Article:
Field of Science

Nuisance or Nobel?

Bryn Mawr's Center for Science in Society hosted a discussion of gender and science earlier today. Al Albano showed a short clip from Nova on Naomi Halas, who got her Ph.D. in physics at Bryn Mawr. Have things changed? Are women generally seen as potential Nobel laurates, or nuisances? Certainly they are better than in Goeppert Mayers's day!

Maria Goeppert Mayer is one of the few women to have won the Nobel prize in physics or chemistry (trivia question - who are the others?). She was cited for her work on the structure of the nucleus. Though she received her Ph.D. from the University of Goettingen in 1930 and worked on the Manhattan Project during World War II, her first full time paid position was at the University of Californai at San Diego in 1960! She had often worked at the same institution as her husband (a chemist), and hiring rules at the time forbade spouses from having faculty positions at the same place. At the beginning of her career, many places considered her a "nuisance". Her early work in chemical physics was with Herzfeld on the colors of organic molecules (see my earlier post on Cheetos, flamingos and quantum chemistry).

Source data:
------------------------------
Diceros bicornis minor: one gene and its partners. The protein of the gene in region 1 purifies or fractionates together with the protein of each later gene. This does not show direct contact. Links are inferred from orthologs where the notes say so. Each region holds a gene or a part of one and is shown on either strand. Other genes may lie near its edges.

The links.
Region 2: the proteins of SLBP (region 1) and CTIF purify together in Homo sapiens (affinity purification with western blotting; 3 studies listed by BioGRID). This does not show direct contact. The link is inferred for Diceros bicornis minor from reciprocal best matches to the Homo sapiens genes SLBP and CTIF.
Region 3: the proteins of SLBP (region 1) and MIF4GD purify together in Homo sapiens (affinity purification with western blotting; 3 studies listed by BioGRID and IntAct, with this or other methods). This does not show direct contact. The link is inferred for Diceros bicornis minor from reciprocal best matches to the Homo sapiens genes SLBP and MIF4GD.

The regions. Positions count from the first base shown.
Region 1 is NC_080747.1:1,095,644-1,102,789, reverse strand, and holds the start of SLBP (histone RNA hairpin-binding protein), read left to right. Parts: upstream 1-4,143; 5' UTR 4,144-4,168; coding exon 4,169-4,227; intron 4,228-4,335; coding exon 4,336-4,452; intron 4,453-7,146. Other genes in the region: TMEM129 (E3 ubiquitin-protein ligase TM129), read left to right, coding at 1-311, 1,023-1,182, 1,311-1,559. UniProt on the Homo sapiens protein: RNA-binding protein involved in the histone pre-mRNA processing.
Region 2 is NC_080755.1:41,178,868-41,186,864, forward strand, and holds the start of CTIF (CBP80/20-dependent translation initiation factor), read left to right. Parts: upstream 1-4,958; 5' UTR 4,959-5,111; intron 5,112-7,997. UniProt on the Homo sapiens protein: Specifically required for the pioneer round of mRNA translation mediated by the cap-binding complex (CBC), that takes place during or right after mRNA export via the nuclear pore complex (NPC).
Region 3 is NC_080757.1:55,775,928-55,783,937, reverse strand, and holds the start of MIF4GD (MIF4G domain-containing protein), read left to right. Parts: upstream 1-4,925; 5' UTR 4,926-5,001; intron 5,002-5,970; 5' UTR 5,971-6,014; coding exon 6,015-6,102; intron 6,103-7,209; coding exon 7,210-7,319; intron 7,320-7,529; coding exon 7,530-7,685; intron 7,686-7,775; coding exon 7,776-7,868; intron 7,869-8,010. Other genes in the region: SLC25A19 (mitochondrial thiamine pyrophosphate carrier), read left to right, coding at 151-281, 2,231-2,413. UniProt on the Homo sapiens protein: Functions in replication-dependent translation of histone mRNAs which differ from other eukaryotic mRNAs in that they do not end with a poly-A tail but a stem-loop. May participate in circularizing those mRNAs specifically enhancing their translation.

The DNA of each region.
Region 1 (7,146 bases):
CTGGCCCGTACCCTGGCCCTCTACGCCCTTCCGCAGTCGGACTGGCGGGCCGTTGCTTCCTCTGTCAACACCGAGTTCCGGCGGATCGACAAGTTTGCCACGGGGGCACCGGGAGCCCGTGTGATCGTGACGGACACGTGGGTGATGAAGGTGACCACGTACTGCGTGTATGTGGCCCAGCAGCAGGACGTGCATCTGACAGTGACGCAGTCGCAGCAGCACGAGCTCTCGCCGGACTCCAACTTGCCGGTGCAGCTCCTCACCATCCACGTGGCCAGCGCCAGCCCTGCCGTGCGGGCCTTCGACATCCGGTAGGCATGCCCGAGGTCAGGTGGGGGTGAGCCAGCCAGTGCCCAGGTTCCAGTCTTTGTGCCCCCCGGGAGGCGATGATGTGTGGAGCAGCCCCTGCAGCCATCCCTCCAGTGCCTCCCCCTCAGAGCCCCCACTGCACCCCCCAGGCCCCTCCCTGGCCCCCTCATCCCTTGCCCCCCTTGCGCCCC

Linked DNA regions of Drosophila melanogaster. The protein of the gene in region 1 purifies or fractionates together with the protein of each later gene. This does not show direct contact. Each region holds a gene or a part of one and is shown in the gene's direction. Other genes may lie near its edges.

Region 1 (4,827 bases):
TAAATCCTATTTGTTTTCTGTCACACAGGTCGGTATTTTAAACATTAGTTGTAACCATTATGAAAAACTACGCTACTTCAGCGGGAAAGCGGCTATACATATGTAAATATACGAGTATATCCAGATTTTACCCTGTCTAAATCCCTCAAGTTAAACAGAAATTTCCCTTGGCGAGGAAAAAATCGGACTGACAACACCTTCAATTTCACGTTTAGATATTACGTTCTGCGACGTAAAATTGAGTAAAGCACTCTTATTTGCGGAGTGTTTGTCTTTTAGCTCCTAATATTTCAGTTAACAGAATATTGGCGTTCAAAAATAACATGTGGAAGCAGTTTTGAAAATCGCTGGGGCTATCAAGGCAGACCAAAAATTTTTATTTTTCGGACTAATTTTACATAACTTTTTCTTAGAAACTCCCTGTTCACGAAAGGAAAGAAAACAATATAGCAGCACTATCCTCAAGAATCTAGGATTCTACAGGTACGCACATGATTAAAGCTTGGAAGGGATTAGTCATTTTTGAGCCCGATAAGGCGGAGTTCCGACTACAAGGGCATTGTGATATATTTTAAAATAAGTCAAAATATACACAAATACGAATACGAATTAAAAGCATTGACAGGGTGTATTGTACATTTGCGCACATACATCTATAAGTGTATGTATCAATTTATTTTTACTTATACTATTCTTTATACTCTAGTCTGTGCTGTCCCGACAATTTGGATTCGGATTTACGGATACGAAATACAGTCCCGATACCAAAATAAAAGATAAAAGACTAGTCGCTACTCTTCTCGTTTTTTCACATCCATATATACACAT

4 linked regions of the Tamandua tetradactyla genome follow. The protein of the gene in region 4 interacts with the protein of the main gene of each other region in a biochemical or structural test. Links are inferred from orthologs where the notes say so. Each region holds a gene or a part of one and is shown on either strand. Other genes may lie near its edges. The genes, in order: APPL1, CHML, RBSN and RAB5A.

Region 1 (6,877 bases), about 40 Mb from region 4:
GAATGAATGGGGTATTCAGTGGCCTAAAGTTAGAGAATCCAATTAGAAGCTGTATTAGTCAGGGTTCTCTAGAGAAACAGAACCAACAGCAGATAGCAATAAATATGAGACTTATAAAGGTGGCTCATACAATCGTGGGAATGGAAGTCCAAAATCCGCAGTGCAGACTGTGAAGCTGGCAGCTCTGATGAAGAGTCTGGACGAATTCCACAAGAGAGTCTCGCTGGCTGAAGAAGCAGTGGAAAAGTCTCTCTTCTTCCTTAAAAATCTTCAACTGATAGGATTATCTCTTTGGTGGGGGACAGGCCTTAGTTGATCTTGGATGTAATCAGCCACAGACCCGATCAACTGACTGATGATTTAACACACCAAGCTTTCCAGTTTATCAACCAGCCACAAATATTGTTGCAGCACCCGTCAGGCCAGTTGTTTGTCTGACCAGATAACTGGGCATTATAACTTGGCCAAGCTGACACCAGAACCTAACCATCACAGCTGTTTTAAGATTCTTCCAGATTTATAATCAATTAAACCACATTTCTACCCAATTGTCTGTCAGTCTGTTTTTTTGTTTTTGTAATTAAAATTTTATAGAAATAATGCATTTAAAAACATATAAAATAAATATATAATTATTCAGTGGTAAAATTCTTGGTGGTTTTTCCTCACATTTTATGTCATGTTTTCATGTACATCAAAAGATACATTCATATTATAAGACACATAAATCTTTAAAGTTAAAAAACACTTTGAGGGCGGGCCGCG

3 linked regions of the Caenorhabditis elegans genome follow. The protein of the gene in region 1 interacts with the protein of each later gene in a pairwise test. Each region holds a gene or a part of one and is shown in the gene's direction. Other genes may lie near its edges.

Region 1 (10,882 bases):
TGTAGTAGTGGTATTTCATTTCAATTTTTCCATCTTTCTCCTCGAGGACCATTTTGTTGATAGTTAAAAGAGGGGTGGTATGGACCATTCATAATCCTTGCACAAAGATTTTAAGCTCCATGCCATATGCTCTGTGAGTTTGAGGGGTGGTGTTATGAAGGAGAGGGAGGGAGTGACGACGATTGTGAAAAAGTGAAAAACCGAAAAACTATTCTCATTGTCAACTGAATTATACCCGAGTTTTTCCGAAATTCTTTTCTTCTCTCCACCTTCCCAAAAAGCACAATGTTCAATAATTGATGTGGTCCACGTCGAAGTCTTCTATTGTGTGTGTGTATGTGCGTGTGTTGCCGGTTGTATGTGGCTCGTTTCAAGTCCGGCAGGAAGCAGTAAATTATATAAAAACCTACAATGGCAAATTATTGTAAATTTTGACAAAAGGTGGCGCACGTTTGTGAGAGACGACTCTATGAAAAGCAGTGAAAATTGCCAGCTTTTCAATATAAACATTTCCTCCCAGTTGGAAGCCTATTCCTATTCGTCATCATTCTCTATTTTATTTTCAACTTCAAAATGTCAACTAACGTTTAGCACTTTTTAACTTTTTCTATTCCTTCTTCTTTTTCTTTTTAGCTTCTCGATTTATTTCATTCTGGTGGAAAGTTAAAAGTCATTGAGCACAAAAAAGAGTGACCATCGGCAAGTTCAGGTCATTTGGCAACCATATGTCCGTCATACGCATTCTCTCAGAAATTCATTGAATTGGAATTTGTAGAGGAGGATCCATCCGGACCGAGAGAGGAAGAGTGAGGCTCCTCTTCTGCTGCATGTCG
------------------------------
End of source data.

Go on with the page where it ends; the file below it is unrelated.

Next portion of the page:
Winning the prize wasn't half as exciting as doing the work itself.

Maria Goeppert Mayer
Nobel Prize winner in physics (1963)

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